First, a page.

... Podemos usar como exemplo a foto performance de Yves Klein, Leap into the Void (1960), que captura Klein de corpo inteiro se jogando de um prédio de dois andares (Figura 1). A ação foi executada com um grupo de pessoas segurando uma rede na rua para pegá-lo, posteriormente removida da imagem, o que significa, segundo Auslander (2006), que esta é uma imagem de uma ação que nunca ocorreu, exceto na fotografia, mas isso não diminui a potência da performance de Klein. A proposta conceitual do artista não poderia ser uma realidade de fato, ou seja, foi a fotografia que fez a performance, e ela é recriada toda vez que alguém olha para a imagem. ...
... Philip Auslander (2006), por sua vez, entende que a documentação atesta que a performance ocorreu e que ela foi algo significativo, digno de deixar sua marca no mundo. Auslander (2006) ISSN 2238-5436 a perda irrecuperável da performance, como também não distinguir entre ela e sua documentação. ...
... Philip Auslander (2006), por sua vez, entende que a documentação atesta que a performance ocorreu e que ela foi algo significativo, digno de deixar sua marca no mundo. Auslander (2006) ISSN 2238-5436 a perda irrecuperável da performance, como também não distinguir entre ela e sua documentação. A performance ocorre numa breve passagem de tempo e as fotografias amplificam essa efemeridade, apresentando-a de novo a novos públicos. ...
Article
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As performances são uma linguagem artística plural peculiar da arte contemporânea, que nas últimas décadas tem gradativamente encontrado espaço nos acervos dos museus especialmente por meio da documentação. Esse artigo tem por objetivo analisar a aquisição de performances, das fotos e vídeo performances por meio da documentação, da documentação histórica de performances, da rememoração e reapresentação de performances pela documentação histórica e da reperformance pela documentação histórica.
... Según Philip Auslander (2006), también puedo asumirlas como partes integrantes de actos performativos documentados en las grabaciones sonoras. En esta línea de pensamiento, dichas carátulas son tomadas como referentes visuales de la historia de vida y biografía sonora del cantautor, por lo que vale la pena desentrañar los posibles signifi cados que adquiere la corporalidad del sujeto-creador y su humor en las representaciones iconográfi cas estudiadas. ...
... Esto confi rma que sus bienes integrantes pueden ser asumidos como exponentes de la iconografía personal de Virulo. Además, en armonía con Auslander (2006), también se convierten en fuentes primarias de información para disímiles investigaciones relacionadas con sus performances músicohumorísticos. ...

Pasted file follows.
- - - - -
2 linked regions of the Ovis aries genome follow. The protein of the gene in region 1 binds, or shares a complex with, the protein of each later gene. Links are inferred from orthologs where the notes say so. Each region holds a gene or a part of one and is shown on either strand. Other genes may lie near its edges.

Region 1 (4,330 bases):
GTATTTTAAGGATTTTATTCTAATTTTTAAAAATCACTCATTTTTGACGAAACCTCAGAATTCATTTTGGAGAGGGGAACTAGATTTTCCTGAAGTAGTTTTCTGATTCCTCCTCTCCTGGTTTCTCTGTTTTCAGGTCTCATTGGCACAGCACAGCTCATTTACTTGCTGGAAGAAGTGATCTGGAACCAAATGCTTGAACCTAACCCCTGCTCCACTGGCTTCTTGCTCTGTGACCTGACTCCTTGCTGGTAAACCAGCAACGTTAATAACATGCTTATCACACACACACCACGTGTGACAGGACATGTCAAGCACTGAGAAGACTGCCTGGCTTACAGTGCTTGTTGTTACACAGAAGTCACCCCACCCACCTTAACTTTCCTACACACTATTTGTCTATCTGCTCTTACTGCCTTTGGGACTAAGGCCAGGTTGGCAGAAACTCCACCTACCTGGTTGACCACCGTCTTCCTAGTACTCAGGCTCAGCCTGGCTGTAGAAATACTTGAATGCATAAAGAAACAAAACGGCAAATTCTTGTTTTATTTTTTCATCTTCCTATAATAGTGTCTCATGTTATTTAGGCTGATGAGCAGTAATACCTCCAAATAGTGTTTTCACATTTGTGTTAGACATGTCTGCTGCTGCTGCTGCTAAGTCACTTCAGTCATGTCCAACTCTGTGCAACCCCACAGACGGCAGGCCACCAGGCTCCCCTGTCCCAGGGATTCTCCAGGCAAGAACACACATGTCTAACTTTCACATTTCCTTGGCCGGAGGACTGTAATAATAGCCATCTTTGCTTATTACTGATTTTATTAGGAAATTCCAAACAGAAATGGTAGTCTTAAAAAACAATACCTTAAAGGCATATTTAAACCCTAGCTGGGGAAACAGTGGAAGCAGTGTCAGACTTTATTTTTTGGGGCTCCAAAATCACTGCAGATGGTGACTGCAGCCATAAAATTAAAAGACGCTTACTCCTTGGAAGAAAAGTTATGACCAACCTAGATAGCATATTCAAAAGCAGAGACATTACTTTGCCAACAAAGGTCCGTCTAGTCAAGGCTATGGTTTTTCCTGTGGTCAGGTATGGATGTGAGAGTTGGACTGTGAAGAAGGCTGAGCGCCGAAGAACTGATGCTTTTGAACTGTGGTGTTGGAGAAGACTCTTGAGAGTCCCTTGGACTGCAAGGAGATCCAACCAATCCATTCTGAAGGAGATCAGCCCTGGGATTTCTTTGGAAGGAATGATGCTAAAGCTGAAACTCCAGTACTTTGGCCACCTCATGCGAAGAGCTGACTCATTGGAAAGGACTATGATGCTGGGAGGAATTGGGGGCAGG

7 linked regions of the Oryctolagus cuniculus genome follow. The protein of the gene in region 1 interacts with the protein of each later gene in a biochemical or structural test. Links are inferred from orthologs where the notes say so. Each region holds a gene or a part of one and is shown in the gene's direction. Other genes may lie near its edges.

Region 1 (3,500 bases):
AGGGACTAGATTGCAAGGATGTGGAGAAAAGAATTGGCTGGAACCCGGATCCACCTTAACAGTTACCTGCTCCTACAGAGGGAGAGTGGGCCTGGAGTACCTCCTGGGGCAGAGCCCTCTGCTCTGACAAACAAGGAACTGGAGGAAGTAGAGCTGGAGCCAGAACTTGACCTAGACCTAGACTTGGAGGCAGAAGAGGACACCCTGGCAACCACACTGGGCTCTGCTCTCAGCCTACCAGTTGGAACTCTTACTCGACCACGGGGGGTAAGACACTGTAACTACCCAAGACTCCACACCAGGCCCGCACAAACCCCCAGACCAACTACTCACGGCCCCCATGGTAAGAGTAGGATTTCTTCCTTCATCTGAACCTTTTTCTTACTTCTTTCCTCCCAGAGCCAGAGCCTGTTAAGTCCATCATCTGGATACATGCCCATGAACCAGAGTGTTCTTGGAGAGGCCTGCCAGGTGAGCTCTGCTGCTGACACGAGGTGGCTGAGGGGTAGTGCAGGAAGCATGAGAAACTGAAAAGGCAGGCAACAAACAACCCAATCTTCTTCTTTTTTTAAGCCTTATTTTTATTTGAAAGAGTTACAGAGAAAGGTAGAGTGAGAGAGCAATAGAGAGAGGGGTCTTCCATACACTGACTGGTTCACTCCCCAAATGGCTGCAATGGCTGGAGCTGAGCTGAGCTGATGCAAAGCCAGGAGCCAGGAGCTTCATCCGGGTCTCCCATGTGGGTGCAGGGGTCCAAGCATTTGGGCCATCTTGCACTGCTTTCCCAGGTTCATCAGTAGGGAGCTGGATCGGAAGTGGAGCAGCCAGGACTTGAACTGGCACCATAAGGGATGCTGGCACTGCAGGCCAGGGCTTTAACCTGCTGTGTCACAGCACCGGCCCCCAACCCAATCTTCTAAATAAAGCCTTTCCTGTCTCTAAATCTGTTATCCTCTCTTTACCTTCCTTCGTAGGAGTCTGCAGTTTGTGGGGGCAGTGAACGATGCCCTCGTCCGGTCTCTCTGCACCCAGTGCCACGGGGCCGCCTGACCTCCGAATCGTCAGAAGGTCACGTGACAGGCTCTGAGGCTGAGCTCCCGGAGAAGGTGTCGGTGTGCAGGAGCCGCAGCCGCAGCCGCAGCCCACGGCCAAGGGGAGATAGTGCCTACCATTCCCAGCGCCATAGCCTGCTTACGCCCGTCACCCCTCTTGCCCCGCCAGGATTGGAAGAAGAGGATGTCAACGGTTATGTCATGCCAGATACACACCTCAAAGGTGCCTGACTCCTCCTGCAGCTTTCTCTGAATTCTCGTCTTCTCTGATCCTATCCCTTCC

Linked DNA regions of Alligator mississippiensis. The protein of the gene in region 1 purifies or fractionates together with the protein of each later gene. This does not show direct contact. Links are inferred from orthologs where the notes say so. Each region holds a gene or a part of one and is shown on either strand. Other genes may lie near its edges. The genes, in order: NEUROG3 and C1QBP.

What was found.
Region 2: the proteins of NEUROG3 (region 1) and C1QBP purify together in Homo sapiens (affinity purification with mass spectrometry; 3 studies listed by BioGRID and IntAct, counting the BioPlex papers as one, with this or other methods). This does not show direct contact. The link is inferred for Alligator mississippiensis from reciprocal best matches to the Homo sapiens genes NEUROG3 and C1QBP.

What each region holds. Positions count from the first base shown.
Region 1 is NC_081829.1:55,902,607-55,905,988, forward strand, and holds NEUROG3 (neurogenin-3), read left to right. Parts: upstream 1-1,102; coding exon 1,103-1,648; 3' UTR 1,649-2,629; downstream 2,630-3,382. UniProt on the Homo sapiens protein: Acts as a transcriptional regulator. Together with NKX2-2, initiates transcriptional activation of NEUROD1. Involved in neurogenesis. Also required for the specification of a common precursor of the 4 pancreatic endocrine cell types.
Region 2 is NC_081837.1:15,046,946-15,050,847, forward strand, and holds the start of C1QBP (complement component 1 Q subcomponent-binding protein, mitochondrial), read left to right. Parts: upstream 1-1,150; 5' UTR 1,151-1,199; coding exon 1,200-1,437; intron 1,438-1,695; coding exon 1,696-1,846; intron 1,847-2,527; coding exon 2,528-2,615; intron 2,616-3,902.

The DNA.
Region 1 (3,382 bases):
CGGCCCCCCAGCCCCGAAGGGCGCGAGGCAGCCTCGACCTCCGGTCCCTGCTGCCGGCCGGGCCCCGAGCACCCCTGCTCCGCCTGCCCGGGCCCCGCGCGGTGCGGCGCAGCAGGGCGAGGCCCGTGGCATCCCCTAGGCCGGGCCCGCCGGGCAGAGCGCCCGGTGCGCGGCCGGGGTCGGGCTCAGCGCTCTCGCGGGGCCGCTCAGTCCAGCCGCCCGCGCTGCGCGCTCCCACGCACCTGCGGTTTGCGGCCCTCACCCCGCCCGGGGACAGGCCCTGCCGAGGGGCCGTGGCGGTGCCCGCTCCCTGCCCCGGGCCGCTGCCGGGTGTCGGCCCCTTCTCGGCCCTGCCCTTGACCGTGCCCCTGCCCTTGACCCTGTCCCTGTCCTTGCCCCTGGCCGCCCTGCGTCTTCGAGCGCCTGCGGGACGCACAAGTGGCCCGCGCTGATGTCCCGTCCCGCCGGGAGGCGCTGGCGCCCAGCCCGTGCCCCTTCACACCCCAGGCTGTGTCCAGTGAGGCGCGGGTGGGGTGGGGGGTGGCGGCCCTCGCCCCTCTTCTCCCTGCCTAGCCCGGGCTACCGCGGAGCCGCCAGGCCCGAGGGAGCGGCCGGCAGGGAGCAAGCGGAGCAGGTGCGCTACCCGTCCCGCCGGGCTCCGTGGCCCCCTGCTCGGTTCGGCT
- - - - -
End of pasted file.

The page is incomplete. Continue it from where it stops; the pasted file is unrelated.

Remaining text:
Conference Paper
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Neste texto apresentamos discussão em caráter introdutório sobre as fotografias do Acervo Pe. Jaime Diniz, acervo musical recolhido à Biblioteca José Antônio Gonsalves de Mello, no Recife. Espécies documentais relevantes como possíveis fontes e objetos de pesquisa, fotografias permitem a leitura de fragmentos da realidade e do cotidiano, das suas representações e das performances sociais – no caso específico do musicólogo Jaime Diniz, das suas performances musicais, religiosas e científicas. Testemunhos que podem ser estudados em seus aspectos históricos e simbólicos, essas fotografias possibilitam identificar, compreender e problematizar, na trajetória de Jaime Diniz, expressões e afirmações de seus papéis sociais e das relações dos espaços físicos com os lugares sociais e de representação cultural e intelectual próprios dessa trajetória. Todavia, esses documentos fotográficos não foram ainda objeto ou fonte para a pesquisa. Elas sequer têm sido consultadas pelos pesquisadores mais especificamente interessados nos documentos que provêm das atividades do padre Jaime Diniz, fi cando esse interesse mais frequentemente voltado para a consulta aos documentos musicográficos, principalmente às partituras e partes manuscritas de composições dos séculos XVIII e XIX. A razão para essa ausência de consulta às fotografias é que esses documentos ainda não receberam tratamento visando à representação da informação. Propomos, assim, a análise documentária de fotografias como procedimento com o fi m de produzir os instrumentos necessários à representação e recuperação das informações contidas nos documentos musicográficos do Acervo Pe. Jaime Diniz e, assim, promover as condições necessárias para a sua disseminação.